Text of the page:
And then there are the lentils themselves. They are resistant to time, but they’re also delicate because they cook so quickly. I always rinse mine in a fine-mesh sieve and run my fingers through them in case there’s a stone hiding. Then I cover them with two inches of water because I know they’ll absorb a great volume of liquid in fifteen minutes. I’ll bring them to a simmer and season with salt halfway through. I begin tasting them at the fifteen-minute mark. Sometimes they take eighteen minutes, other times closer to twenty-five, depending on their age. I always add the dressing to the lentils when they’re freshly-drained and piping hot, when it can penetrate right into their core, seasoning every last one. It’s what separates a bland lentil salad from a vibrant one.

I’ll use whatever nut I can find in my kitchen (I like to keep mine in the freezer), but I prefer walnuts or almonds for their aroma when toasted until golden on the inside. I love when they’re just on the edge of becoming bitter, when they impart a distinct roasted element to an otherwise ovenless recipe. Pepitas and sunflower seeds provide a pleasant crunch, but they’re milder in flavor and tend to disappear among the lentils. I think feta adds a tang and bursts of creamy indulgence, and I could see a sharp Manchego, cut into small pieces or shaved with a vegetable peeler, bringing out the best of all components in this salad. Give them both a try.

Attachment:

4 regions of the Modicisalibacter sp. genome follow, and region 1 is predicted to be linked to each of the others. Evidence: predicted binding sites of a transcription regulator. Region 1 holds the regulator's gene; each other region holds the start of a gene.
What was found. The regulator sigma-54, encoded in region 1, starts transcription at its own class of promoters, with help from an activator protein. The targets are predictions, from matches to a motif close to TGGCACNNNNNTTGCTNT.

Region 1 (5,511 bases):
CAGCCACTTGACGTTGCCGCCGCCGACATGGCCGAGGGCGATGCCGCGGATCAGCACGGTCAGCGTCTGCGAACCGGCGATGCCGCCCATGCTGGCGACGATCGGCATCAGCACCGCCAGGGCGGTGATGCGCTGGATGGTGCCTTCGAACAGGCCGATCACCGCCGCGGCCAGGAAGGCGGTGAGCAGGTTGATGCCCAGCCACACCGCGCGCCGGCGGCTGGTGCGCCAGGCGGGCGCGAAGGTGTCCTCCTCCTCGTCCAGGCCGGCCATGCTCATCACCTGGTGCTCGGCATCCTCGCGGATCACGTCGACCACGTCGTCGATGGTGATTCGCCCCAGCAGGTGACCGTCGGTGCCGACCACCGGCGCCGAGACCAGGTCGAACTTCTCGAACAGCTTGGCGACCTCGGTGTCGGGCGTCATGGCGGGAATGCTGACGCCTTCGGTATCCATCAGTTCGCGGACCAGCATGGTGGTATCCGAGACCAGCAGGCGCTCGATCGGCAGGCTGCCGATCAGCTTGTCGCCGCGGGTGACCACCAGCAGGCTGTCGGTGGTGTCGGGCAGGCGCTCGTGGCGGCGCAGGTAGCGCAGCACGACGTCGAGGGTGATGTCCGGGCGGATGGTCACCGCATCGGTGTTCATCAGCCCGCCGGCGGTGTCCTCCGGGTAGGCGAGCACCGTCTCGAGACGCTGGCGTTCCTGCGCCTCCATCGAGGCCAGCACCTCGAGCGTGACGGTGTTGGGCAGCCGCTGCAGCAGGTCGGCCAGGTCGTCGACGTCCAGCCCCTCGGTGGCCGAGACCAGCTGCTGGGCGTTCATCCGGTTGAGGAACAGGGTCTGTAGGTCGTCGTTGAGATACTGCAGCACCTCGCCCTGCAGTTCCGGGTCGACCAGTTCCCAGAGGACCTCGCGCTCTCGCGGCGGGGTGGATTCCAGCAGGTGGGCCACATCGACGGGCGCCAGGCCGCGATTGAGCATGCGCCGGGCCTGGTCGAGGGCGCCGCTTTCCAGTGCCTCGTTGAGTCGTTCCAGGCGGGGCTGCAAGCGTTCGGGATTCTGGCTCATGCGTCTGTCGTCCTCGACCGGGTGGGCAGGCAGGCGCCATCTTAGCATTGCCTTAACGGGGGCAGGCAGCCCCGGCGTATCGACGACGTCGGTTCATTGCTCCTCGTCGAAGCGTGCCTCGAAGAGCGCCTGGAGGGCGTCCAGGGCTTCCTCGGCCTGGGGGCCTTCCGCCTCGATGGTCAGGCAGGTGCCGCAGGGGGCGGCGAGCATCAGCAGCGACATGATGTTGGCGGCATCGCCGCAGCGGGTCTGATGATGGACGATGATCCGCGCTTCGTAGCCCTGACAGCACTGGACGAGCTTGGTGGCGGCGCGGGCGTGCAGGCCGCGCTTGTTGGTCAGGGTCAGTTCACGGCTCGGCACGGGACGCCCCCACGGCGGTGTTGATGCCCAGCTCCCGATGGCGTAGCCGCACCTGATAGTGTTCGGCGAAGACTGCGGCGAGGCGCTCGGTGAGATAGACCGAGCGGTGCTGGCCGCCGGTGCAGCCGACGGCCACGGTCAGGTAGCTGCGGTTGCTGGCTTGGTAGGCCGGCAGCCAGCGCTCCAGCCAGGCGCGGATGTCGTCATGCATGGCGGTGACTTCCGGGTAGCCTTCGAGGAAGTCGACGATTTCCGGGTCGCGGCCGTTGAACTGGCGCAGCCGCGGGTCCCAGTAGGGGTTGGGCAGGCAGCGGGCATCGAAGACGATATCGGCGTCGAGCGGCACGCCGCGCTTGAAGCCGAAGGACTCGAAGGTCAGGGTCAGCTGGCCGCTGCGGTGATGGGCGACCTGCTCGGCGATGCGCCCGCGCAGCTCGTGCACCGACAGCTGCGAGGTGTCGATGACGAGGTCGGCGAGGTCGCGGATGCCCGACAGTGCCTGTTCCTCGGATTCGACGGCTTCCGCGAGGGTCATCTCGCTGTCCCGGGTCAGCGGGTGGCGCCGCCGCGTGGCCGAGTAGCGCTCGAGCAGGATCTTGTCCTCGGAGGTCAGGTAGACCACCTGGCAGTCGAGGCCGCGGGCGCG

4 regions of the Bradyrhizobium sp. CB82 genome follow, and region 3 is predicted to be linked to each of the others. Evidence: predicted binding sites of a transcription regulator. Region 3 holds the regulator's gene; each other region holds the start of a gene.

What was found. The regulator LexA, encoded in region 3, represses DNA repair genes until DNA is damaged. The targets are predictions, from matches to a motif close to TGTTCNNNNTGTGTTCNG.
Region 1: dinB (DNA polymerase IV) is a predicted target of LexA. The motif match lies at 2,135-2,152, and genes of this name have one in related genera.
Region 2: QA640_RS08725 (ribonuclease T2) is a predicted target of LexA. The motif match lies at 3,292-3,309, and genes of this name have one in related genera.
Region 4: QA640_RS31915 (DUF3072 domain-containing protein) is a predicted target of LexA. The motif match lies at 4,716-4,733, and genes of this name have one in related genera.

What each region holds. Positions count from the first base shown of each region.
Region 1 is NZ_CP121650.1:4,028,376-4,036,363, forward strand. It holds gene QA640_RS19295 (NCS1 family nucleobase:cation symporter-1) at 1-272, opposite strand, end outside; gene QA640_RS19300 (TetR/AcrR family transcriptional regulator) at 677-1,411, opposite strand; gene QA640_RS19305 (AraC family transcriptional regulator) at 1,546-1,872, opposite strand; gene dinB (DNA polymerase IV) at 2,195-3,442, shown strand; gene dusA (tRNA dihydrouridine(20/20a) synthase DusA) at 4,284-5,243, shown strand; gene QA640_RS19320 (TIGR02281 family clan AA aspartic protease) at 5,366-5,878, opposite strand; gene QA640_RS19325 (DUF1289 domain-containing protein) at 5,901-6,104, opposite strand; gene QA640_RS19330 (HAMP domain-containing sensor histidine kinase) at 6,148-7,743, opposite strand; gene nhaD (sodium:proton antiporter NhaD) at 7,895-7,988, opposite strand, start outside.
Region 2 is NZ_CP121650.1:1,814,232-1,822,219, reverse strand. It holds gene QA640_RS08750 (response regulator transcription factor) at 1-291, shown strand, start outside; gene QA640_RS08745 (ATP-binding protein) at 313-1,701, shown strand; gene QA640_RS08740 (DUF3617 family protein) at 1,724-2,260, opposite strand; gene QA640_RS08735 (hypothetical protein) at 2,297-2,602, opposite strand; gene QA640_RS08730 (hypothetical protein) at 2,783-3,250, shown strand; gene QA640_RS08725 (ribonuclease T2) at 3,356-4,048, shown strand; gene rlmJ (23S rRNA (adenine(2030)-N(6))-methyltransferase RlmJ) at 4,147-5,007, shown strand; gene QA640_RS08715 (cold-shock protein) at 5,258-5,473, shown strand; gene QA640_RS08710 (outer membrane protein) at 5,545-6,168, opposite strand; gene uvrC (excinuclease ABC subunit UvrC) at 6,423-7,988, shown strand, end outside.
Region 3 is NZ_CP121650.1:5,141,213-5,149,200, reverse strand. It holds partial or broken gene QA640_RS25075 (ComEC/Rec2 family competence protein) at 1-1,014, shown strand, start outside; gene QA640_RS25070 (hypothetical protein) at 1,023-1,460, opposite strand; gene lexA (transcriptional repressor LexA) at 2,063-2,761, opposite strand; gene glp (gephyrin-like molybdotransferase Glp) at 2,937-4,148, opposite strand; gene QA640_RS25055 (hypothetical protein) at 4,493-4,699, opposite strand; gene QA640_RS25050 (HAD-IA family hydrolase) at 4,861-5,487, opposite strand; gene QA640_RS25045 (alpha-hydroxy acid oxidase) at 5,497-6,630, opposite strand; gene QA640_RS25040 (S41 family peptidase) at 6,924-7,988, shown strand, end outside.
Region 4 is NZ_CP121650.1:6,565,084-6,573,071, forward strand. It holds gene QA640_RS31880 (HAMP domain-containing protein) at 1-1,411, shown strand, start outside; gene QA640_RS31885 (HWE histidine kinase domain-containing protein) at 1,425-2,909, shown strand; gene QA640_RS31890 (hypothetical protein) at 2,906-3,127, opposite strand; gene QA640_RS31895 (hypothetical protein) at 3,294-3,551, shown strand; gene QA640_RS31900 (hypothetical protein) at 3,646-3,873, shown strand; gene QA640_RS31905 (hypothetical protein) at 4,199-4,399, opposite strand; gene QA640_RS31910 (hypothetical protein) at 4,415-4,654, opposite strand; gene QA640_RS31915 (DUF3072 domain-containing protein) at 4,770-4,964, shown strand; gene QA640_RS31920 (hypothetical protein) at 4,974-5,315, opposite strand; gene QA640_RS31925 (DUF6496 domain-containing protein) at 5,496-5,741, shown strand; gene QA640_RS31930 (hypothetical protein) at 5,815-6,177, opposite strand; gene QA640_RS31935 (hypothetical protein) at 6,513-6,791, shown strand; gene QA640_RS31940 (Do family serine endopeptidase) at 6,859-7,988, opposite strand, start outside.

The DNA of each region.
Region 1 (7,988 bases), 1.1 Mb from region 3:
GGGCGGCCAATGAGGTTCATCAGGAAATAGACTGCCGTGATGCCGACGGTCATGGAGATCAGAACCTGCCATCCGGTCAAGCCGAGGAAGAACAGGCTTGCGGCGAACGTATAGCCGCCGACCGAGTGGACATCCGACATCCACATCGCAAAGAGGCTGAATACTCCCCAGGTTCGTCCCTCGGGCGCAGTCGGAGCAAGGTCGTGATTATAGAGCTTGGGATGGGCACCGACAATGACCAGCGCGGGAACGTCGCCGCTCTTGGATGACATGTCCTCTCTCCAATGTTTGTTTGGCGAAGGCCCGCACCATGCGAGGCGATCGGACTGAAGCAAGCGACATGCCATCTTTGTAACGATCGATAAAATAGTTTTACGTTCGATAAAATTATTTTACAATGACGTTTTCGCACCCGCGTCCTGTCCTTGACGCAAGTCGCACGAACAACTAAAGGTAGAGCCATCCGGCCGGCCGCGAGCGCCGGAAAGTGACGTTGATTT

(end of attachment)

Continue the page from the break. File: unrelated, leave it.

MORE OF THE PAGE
Lentil Salad with Dried Fruit, Parsley, Nuts, and Feta

For the lentils:
1½ cups lentils du puy (French, small dark green), picked over and rinsed
2 garlic cloves, smashed and peeled
2 to 3 fresh thyme sprigs
2 shallots, finely chopped
1 medium carrot, finely chopped

For the dressing:
1 teaspoon Dijon mustard
1 tablespoon balsamic vinegar
¼ cup extra-virgin olive oil
1 teaspoon ground cumin
1 teaspoon ground coriander

For assembling:
½ cup dried currants
1 cup toasted walnuts or almonds, coarsely chopped
1 cup coarsely chopped parsley
1 cup crumbled feta cheese

Coarse sea salt and freshly ground pepper

Place lentils, garlic cloves, and thyme in a medium saucepan. Add enough water to cover by 2 inches (5 to 6 cups at least) and bring to a boil over high heat (well, if you’re bringing to a boil, you should always be over the highest heat possible!). Reduce heat to a vigorous simmer and cook until lentils are starting to soften, 12 minutes. Add shallots, carrots, and 2 teaspoons salt. Cook, stirring occasionally, until lentils are just tender, 5 to 10 minutes more. Drain lentils in a fine-mesh sieve, discarding thyme and garlic.

Meanwhile, in a large bowl, whisk Dijon mustard with vinegar, cumin, coriander, and 1 teaspoon salt. Add olive oil in a steady stream, whisking to combine.

Add hot lentils to dressing and toss to combine. Let cool to room temperature, tossing occasionally, about 2 hours. Season to taste with salt and pepper. If the lentils seem dry, drizzle with olive oil.

Just before serving, add currants, nuts, and feta cheese. Salad will keep refrigerated in an air-tight container for up to 4 days. I like to add a half avocado if I’m taking the salad to work. I keep a small container of fleur de sel close by, in case the salad needs more seasoning, and because what else can you do to make eating at a desk more pleasant?